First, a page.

Wildlife: Snake, Rattle and Run

Rattlesnakes make a distinctive sound to let you know they are nearby -- and to stay away.

Rattlesnakes make a distinctive sound to let you know they are nearby — and to stay away.



[SFX—western Diamondback Rattling] Hear that? That’s the sound of a Western Diamondback Rattlesnake, the deadliest venomous snake in North America. You hear that sound when you’re out hiking, and you better rethink your next step.

06—The rattle serves the snake well in warning us that, ‘Hey, there’s snake over here; please mind your business and leave me alone.’

Of course, sometimes that’s hard to do when they’re hiding from you. Nevertheless, Andy Gluesenkamp, a Parks and Wildlife herpetologist, says rattlesnakes would rather leave you alone.

01—Unless you’re a mouse.

Right…well…assuming you’re not a mouse, you’re safe. Now here’s something you might not know—snakes other than rattlers…rattle.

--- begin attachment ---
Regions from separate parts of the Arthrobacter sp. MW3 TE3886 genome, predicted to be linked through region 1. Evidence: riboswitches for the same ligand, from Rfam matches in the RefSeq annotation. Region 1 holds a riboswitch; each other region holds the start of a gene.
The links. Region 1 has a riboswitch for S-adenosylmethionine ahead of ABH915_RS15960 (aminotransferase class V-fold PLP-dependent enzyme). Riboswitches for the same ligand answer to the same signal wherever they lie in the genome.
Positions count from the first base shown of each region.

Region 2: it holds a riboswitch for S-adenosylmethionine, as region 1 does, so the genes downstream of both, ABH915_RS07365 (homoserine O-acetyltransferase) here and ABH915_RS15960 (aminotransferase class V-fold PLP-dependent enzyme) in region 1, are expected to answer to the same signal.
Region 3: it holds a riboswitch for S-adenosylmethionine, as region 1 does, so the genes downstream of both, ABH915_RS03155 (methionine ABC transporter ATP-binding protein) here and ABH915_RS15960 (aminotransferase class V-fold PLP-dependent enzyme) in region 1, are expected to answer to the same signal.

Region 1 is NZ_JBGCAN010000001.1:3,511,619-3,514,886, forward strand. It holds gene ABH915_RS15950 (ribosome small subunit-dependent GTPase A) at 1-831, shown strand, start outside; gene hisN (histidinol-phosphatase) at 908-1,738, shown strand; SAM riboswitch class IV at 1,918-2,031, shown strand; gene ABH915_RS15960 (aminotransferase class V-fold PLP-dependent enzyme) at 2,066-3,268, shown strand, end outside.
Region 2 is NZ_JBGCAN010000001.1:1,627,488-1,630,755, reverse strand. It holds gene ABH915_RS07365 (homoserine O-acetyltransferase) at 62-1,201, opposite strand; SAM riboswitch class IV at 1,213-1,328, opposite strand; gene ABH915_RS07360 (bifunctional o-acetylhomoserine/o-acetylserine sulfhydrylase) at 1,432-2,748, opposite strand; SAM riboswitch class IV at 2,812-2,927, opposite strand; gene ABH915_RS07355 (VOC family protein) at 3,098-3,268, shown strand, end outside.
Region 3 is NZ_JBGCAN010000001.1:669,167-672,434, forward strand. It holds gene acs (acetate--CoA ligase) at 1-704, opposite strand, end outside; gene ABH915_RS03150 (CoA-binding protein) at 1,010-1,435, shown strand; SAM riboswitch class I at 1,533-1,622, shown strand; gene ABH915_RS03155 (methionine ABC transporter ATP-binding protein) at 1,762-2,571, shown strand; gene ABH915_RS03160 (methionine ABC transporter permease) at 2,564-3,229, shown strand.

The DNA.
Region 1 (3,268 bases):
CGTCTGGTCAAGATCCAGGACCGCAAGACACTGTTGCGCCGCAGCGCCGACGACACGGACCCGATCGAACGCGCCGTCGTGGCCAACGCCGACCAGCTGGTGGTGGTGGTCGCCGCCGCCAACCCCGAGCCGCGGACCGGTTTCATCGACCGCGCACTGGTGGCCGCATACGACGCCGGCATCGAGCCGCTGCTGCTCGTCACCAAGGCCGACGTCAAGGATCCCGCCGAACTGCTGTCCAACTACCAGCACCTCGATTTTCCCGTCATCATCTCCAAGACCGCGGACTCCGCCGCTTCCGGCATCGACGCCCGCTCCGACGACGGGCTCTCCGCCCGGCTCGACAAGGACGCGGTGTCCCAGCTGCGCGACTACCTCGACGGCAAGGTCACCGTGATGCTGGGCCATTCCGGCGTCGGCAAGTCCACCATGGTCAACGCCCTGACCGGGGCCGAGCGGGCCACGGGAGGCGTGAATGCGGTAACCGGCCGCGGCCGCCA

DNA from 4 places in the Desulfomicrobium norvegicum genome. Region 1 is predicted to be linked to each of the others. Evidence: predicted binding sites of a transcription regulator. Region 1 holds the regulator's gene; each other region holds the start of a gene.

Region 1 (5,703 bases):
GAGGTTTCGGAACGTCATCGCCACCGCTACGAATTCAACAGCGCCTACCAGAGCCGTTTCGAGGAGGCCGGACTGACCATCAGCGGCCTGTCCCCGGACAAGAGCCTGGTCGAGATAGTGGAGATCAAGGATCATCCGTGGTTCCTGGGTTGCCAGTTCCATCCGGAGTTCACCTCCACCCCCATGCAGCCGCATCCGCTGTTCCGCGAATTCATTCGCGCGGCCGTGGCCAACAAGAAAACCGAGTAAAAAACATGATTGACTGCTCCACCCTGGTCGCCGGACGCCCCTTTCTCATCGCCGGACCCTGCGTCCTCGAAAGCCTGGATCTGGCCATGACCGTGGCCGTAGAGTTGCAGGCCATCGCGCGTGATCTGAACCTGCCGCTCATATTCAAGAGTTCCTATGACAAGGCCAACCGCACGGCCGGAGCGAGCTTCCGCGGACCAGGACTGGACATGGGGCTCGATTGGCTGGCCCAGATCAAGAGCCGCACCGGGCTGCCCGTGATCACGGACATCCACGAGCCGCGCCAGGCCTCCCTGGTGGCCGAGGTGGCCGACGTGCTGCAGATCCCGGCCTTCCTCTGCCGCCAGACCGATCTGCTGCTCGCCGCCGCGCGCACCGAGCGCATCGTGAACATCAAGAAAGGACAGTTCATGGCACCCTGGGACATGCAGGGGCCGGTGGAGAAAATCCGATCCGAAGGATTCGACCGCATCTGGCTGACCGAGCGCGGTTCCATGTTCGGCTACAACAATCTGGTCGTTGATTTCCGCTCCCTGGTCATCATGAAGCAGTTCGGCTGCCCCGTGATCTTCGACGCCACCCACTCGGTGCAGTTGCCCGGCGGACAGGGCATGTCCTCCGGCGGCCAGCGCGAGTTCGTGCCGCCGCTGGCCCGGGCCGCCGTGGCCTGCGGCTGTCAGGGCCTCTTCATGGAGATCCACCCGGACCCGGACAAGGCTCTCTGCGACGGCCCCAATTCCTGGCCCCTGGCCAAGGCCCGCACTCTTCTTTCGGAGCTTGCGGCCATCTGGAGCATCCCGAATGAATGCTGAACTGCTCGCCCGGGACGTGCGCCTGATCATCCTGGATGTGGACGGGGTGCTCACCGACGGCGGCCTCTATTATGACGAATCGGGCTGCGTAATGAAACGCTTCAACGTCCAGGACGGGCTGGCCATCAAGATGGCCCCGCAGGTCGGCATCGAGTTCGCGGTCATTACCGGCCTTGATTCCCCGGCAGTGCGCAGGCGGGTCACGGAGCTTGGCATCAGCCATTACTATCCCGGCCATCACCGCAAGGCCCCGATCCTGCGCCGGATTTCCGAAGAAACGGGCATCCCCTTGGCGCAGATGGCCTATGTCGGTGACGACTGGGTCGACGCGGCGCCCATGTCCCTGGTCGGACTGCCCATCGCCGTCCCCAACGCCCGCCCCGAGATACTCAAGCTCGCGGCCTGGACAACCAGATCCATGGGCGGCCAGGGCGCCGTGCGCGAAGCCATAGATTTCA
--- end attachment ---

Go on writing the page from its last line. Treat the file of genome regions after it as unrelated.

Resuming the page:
14—A rattlesnake rattles its tail with a rattle on the end that makes a very distinctive buzzing noise that once you’ve heard it you’ll never forget it. However, a lot of snakes will rattle their tail in the same way, and will even back their tail up against some dried leaves or something to give it more effect.

So, we’ll call those: dishonest, lying snakes.

13—Snakes that do that a lot include the Texas Rat Snake; Bull Snakes which are another large non-venomous snake; King Snakes. A lot of other snakes that are otherwise harmless use this tail rattling to try to scare away would-be predators.

Find information on Texas snakes at the Texas Parks and Wildlife website.

Support provided in part by Ram Trucks. Guts. Glory. Ram…For Texas Parks and Wildlife…I’m Cecilia Nasti.

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